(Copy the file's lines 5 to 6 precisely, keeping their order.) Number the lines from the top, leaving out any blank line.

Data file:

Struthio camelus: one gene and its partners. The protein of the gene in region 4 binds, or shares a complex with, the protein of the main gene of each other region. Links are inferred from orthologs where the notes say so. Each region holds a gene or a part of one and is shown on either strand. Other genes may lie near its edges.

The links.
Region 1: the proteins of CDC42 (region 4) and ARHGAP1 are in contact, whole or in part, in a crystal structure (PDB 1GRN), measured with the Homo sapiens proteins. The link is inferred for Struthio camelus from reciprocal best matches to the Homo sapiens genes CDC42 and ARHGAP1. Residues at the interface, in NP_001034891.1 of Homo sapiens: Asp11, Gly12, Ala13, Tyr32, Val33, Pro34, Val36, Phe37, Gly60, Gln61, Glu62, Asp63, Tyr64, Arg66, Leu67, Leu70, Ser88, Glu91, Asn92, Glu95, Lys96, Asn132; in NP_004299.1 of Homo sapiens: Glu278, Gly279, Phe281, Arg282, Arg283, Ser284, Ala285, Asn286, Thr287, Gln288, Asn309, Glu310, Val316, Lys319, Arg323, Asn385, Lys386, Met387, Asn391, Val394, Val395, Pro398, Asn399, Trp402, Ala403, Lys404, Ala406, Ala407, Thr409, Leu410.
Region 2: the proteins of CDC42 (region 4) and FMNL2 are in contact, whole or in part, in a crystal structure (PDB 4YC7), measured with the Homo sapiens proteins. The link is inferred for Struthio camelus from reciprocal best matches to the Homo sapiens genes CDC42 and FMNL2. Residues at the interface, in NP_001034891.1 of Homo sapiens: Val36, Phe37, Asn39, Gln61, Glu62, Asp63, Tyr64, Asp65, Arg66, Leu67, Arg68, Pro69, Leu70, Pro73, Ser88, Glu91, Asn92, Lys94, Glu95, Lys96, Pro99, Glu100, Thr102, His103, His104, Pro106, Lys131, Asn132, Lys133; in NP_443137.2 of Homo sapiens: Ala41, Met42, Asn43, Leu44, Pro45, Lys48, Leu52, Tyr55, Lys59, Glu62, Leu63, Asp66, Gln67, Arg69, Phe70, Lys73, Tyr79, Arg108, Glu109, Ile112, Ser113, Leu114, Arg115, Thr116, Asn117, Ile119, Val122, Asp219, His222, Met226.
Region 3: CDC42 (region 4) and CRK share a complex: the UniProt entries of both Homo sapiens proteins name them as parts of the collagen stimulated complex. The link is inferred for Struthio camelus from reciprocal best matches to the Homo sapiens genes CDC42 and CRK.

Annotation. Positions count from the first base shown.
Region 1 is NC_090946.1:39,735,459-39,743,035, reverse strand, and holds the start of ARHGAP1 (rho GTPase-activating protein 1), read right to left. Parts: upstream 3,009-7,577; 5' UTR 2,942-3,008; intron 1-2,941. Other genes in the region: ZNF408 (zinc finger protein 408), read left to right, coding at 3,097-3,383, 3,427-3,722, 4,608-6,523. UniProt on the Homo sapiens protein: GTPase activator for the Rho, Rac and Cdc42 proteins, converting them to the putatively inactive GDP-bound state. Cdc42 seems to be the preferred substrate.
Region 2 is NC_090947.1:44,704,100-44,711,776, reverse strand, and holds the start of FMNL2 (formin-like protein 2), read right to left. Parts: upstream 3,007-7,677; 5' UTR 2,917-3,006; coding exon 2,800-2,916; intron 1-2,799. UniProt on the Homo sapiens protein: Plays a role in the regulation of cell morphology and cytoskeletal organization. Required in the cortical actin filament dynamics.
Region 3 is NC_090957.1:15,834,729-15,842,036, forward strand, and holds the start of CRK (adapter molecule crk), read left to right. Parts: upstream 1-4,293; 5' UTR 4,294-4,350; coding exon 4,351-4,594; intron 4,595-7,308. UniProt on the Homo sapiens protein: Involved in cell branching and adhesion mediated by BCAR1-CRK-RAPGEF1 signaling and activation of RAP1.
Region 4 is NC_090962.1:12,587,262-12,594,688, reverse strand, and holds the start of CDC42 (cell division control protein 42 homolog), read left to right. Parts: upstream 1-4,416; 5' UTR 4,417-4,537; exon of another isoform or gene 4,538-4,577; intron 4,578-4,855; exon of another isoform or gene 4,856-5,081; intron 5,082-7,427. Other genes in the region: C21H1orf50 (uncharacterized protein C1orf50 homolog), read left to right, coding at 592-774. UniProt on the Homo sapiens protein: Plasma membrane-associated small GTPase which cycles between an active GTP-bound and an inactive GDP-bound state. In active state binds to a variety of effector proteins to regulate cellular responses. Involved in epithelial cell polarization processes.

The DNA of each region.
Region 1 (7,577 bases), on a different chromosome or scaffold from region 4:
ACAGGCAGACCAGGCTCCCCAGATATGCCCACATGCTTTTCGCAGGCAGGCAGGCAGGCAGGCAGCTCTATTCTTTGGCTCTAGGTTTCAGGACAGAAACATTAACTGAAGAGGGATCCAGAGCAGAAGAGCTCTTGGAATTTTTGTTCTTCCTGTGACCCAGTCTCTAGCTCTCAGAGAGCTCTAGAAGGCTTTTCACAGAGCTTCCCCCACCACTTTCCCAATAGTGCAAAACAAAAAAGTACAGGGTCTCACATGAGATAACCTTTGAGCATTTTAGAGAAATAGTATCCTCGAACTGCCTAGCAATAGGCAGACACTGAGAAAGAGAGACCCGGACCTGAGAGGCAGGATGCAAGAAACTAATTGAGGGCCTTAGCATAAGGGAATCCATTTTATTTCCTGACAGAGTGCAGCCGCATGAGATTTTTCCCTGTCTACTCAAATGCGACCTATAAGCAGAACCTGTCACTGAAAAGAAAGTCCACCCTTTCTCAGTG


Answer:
Region 3: CDC42 (region 4) and CRK share a complex: the UniProt entries of both Homo sapiens proteins name them as parts of the collagen stimulated complex. The link is inferred for Struthio camelus from reciprocal best matches to the Homo sapiens genes CDC42 and CRK.

Annotation. Positions count from the first base shown.